Review: 99 Homes

By Christian DiMartino

Have you ever seen the show Operation Repo? No? Good. Don’t.

Operation Repo revolves around these fat ugly apes who tow cars, and every single time they do it, the victims flail their arms and put up a huge fuss. When you watch it, you get the vibe that these people are not actually that angry. But rather, they are on a reality show, and are doing it for entertainment sake.

99 Homes often brought that show to mind, but instead of towing, people are being evicted. Obviously, that is a bigger deal then getting your car towed. But the film, directed by Ramin Bahrani, tries to shove its message down our throats for nearly two hours. It’s a film that wants to change the world. Nice try.

Andrew Garfield, coming off of the misfire that was The Amazing Spider-Man 2, plays Dennis Nash, a hardworking father who lives with his mother (Laura Dern, always wonderful) and son. Enter Ray Carver (Michael Shannon, recently nominated for a Golden Globe), a realtor of the sorts who evicts Nash and his family from their home. In fact, it is done in such an awkward, awful fashion: they are told to immediately grab their belongings, and leave… immediately. Ouch.

The trio is forced to move into a motel. But soon opportunity knocks for Dennis. He runs into Carver not long after, and soon ends up working for him… by helping him evict people. So by evicting people, he gets a boost in his own life. See the dilemma?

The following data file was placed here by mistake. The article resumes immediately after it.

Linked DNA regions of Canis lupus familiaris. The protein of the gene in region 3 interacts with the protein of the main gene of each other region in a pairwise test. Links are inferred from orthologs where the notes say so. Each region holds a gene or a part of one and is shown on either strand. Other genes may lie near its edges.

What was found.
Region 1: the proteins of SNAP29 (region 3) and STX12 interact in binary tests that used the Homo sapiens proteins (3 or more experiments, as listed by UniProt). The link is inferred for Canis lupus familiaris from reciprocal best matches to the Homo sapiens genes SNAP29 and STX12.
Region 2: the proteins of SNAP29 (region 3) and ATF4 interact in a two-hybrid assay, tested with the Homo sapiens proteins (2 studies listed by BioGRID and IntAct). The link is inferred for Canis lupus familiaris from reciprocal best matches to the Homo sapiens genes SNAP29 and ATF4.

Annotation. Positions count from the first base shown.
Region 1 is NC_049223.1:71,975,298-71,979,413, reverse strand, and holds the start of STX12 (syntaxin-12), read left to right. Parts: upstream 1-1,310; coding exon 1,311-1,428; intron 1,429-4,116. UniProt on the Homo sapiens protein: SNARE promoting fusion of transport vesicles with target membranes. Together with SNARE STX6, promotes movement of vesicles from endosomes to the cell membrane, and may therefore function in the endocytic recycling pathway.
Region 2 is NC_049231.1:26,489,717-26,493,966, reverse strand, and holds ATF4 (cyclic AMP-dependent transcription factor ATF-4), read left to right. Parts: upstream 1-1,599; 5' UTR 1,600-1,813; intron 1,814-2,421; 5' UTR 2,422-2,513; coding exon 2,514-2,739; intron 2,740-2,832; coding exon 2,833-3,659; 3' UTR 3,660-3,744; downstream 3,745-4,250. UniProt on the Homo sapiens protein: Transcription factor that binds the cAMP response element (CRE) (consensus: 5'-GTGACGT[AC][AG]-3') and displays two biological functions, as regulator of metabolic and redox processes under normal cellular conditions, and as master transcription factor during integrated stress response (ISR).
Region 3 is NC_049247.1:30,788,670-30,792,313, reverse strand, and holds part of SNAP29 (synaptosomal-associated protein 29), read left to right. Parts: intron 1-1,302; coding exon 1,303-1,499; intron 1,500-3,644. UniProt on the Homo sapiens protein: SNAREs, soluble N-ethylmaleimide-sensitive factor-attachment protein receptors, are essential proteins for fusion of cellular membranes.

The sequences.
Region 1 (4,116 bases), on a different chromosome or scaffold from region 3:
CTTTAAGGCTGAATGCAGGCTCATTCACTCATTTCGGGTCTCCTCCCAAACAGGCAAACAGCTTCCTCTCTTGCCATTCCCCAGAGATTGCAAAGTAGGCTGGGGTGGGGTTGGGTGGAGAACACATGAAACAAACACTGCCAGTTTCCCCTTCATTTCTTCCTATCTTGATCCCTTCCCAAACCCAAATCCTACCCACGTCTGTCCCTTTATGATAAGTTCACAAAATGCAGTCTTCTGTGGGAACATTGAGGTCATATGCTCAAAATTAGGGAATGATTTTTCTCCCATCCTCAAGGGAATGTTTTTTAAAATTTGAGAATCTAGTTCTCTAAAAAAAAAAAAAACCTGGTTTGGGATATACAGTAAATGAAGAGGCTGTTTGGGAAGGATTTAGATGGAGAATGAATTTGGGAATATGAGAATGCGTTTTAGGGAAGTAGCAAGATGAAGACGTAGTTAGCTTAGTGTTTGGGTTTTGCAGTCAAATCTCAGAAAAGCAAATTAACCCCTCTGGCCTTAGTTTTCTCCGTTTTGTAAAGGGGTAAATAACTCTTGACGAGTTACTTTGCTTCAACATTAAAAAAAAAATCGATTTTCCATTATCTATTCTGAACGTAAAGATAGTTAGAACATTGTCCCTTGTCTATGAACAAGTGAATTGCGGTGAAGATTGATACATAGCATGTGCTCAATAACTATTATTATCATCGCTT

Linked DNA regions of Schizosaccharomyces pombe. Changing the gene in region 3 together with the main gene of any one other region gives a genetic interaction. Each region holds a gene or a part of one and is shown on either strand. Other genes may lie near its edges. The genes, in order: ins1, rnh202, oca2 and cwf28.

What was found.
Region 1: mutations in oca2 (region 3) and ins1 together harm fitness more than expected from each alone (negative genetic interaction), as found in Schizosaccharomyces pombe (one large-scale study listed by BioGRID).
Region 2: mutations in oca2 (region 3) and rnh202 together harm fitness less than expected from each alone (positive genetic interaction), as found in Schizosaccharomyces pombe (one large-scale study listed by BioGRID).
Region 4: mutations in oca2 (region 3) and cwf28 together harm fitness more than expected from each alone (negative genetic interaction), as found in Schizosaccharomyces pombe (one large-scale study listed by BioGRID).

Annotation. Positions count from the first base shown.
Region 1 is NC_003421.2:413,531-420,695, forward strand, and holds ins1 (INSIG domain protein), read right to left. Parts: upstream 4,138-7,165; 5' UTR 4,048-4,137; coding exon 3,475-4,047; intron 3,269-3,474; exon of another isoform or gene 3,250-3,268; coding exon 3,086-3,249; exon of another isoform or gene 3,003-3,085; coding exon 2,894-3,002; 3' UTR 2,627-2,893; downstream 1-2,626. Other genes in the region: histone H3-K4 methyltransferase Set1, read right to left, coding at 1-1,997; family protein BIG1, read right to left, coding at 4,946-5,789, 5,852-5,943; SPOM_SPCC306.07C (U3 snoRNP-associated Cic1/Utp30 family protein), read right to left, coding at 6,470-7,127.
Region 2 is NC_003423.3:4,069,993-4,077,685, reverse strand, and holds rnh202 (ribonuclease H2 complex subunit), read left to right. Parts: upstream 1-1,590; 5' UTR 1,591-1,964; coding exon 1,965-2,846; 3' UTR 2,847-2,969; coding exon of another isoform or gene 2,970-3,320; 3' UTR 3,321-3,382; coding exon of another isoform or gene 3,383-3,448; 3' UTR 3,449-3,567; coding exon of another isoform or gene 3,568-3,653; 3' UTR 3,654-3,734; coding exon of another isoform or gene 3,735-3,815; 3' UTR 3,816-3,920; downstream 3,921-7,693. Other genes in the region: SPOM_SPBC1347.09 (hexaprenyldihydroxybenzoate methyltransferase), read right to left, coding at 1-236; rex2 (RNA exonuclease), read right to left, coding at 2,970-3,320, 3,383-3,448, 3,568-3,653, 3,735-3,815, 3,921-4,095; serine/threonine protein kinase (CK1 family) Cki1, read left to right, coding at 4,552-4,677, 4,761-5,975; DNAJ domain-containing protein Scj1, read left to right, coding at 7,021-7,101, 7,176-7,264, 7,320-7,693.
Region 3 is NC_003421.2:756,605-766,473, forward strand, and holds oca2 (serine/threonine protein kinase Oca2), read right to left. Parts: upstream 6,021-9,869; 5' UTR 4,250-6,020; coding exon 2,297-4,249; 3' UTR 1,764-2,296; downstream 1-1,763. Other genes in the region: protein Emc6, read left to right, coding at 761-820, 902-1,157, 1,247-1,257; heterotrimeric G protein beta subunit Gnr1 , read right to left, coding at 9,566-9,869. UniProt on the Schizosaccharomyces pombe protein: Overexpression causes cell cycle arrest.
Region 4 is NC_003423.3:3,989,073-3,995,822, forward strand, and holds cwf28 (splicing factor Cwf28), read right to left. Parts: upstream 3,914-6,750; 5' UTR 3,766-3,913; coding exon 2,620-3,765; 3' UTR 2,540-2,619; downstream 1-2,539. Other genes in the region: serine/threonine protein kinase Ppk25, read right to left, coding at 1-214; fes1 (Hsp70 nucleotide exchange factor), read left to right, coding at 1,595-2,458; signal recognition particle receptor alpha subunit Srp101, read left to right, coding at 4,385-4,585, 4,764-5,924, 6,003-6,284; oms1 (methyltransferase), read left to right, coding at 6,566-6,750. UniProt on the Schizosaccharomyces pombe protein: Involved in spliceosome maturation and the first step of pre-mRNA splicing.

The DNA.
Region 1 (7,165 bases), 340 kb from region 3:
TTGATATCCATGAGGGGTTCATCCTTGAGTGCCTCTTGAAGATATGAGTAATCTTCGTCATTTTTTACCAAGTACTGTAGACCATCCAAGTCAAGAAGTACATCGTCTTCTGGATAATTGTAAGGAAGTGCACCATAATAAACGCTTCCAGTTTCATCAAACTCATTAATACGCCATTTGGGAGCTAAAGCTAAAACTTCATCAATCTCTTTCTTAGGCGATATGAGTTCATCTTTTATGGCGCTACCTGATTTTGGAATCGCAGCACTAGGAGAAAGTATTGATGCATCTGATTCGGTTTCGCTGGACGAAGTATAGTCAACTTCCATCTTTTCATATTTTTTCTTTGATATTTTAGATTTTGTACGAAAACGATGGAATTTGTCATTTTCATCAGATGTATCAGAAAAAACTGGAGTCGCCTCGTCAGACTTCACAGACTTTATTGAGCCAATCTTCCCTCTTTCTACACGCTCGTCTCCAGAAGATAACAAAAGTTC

There is certainly an interesting premise in 99 Homes, but yet much of it feels a tad redundant… and a bit like Operation Repo. Especially in the final act, when one of the homeowners pulls out a shotgun. See?

Garfield is a good actor, but yet I never fully bought into his performance. He begins with a redneck accent, and then ditches it. But it doesn’t stop there. I get that the man is desperate to get his life back. But I never really bought his transformation. I felt like he did what he did because the script told him to, and occasionally he overacts.

As for Shannon, he is the reason to see this film, if any. His performance is Oscar worthy. He plays an irredeemable character, but yet he is the one who leaves the most impact by the time the film is over. When he’s not onscreen, the film crumbles just about as much as the housing market.

I didn’t hate 99 Homes, and I couldn’t list 99 problems it has. But yet it is a film that wants to be way more than it is. Shannon is worth the big talk. The rest? Eh.

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